Most Millennials Feel Insecure About Finances & Life. Our Mental Health Is Suffering.

As a millennial, I always hear about mental health and mental illness. From my friends, other millennials, from the older generations, we talk about the importance of mental health all the time and how we need to confront and heal our internal wounds. Ironically, under the same breath, I constantly hear the banter of generations before us (even of those who are only 10 years old than me), about how millennials are soft, lazy, and have no sense of work ethic. It’s exhausting, to be honest. It’s tiring having to defend your generation, and bring up facts and receipts (like people ask for), just to have our struggles and views turned down, belittled, and minimized. This only adds to the struggle millennials carry when it comes to mental health.

As we close out 2017 and enter into 2018, I think it’s time that we start taking the mental health of millennials seriously. Millennials are becoming more vocal about the mistreatment and mental abuse we’re facing and we just seem to be getting swept under the rug and ignored. Whenever millennials voice the struggles we’re facing, we’re always deemed as dramatic and complaining, when in reality, we’re dealing with issues (and sometimes in silence) that are crippling our ability to maneuver at work, in social settings, or just society in general.

Millennials are living in a confusing time right now. We are constantly being told to achieve higher, yet generations before us aren’t giving us the opportunity to do so. Every day someone is calling us lazy and entitled, while many of us can barely make ends meet. When we do have a job, we get paid the bare minimum, we barely have health coverage, and most likely it’s not related to the area we earned our degree in.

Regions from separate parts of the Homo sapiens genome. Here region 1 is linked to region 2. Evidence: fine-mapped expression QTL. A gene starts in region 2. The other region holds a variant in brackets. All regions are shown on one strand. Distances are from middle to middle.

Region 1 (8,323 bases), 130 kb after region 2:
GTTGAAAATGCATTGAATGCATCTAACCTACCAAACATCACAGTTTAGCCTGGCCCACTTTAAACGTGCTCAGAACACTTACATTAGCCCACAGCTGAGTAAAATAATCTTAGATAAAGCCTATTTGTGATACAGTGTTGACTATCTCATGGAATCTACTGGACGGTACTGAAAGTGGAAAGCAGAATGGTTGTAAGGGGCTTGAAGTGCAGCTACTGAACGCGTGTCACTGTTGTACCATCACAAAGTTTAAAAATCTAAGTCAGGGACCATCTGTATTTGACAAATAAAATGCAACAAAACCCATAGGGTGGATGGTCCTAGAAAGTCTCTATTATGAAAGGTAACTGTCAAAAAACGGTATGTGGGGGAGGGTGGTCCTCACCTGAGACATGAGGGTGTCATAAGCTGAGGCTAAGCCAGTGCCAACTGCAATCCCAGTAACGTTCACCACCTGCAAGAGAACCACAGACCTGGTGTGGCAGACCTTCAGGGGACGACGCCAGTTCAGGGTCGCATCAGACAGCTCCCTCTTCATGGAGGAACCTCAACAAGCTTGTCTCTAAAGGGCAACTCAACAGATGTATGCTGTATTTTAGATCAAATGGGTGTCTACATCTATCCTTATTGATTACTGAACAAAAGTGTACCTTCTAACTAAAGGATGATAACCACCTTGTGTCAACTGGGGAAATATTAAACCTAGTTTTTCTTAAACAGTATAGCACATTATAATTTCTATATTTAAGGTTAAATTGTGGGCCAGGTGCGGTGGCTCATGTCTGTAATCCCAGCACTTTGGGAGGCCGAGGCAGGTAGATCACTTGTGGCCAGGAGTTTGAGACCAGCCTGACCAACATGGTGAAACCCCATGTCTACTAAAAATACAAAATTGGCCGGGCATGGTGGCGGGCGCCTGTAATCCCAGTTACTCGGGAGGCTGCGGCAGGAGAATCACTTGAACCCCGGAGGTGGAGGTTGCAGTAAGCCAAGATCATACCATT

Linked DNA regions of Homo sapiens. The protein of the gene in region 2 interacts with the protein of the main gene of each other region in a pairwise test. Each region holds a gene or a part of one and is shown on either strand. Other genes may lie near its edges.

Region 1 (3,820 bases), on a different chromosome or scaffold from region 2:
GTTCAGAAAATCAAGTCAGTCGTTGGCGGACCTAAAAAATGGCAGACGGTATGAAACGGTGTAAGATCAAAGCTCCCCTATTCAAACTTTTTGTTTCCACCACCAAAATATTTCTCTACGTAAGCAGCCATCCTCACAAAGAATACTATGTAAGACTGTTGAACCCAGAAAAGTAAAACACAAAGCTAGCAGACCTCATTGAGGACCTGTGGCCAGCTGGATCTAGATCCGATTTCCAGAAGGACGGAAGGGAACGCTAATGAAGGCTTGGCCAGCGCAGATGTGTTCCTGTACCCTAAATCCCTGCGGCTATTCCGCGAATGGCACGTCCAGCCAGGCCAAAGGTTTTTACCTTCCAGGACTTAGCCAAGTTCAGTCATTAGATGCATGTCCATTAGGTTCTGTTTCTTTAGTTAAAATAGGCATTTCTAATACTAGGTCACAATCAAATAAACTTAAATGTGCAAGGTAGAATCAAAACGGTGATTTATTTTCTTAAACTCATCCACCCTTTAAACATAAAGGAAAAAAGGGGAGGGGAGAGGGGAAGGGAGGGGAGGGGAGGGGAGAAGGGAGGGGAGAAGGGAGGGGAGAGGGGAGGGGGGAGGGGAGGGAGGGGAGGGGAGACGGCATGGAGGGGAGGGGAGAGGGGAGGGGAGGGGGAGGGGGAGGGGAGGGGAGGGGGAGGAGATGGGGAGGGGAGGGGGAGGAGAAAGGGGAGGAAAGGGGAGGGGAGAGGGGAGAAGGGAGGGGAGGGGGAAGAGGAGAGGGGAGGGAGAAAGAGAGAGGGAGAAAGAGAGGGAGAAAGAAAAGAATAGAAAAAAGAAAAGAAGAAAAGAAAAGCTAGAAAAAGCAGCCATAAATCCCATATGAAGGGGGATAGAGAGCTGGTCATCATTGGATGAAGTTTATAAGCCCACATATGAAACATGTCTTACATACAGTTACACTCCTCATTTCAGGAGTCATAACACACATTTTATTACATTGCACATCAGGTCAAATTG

How can we take mental health, especially in the Black community, seriously if our issues are being seen as less than?

Millennials are facing challenges that most people from older generations can’t fathom. For starters, millennials can’t afford higher education. The cost of college is getting out of control. Millennials are the most educated, yet the most underpaid generation in history. The percentage of us living at home with our parents is on the rise.

African American woman thinking about moneyMillennials have two or three streams of income not because we want to, but because we have to. When the only jobs we can get are those that only pay $10 per hour with no health benefits, that only leads us to buy our basic (and I do mean basic) needs of living: soap, beauty products, and clothes. If we want to move out of our parent’s home and afford the extended necessities (as I call them) in life such as a car and medical expenses, we need to think beyond society’s norm to attain the lifestyle we want and to build wealth. This is daunting and mentally draining in a time when there aren’t that many job opportunities.

Due to us being paid at such a low rate, most millennials still depend on…